Hamilton: History of the Military Watch Company

Hamilton is a watch brand that boasts the titles "Swiss Made" and "American Spirit."

The brand, which embodies these two identities, has made a great contribution to the history of watches.
Let's trace its roots and evolution.

Hamilton History

Adams & Perry clocks were founded in Lancaster, Pennsylvania, USA in 1874 .

The company, which began during the Great Depression, produced fine watches but was hit hard by the economic downturn and restructured several times.
In 1892, the company was reborn as Hamilton Watch Co., Ltd. and began a new chapter in its history.

Located between New York and Washington, DC, Pennsylvania is the birthplace of the United States of America, where the Declaration of Independence was signed and the United States Constitution was drafted.

Hamilton watches, which were born in a country full of such pioneering spirit, later moved their base to Switzerland, the home of the watch industry, and have supported the development of society with their revolutionary technology that keeps accurate time.
The American spirit that formed its foundation is still alive today, always looking to the future and continuing to evolve as if opening up new worlds.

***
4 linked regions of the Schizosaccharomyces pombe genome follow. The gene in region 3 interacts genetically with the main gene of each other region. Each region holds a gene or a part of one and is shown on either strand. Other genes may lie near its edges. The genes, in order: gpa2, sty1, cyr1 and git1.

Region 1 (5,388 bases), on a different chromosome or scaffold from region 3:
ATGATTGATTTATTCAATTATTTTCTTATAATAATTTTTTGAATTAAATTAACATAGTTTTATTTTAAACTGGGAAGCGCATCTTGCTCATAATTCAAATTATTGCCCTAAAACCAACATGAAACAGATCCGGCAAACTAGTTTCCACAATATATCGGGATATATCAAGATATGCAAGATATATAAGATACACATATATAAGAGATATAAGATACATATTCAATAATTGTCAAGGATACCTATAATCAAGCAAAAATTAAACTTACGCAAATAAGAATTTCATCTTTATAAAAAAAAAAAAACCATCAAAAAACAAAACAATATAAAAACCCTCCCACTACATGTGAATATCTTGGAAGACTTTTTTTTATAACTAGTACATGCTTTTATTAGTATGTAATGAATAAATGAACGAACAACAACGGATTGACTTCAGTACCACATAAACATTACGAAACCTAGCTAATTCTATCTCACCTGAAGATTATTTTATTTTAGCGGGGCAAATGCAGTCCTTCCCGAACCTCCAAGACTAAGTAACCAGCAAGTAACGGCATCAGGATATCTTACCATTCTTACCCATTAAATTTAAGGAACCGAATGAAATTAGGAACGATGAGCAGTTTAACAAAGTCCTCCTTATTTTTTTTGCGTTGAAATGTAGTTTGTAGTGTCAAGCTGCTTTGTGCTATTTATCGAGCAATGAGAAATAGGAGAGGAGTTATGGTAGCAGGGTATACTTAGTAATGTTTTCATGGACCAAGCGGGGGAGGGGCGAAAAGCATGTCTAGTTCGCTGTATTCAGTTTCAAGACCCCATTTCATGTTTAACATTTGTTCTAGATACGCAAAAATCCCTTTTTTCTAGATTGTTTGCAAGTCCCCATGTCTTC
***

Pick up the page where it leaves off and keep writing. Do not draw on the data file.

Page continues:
Since its founding, Hamilton Watches has earned a reputation as a manufacturer of cutting-edge, high-quality timepieces.
In the late 1800s , precision railroad clocks were not yet widespread and accidents were frequent in the American railroad industry, so the company provided accurate clocks to help bring safety to the workplace.

Hamilton Military Watch Supply

Duke University https://repository.duke.edu/dc/eaa/A0499
The company then further expanded its capabilities and played an important role in the production of military watches.
Hamilton supplied watches to the U.S. military as the official watch supplier during World War I and World War II in the 1900s .

During World War II, production of general watches was halted and the company was tasked with producing watches for the military.
The sense of responsibility for soldiers' lives and deaths drives precision and reliability at every stage of production.
Advertisements promoting the company's war efforts

This model was produced for only two years from 1940, and production was discontinued due to the war. Under the Franklin Roosevelt administration, production of general watches was discontinued. https://vintage-hamilton-wristwatches.com/2020/10/hamilton-sentinel-mens-wristwatch-1940-1942/

Wristwatches were originally used as women's accessories, but with the onset of war, people began to wear wristwatches that could be read instantly with one hand, rather than pocket watches which had to be carried in a pocket and taken out each time a person needed a watch.

Wristwatches are subject to strict quality standards set by the US military, known as MIL-SPEC .
Only high-performance watches that were durable, waterproof, and flexible could earn the title of military watch.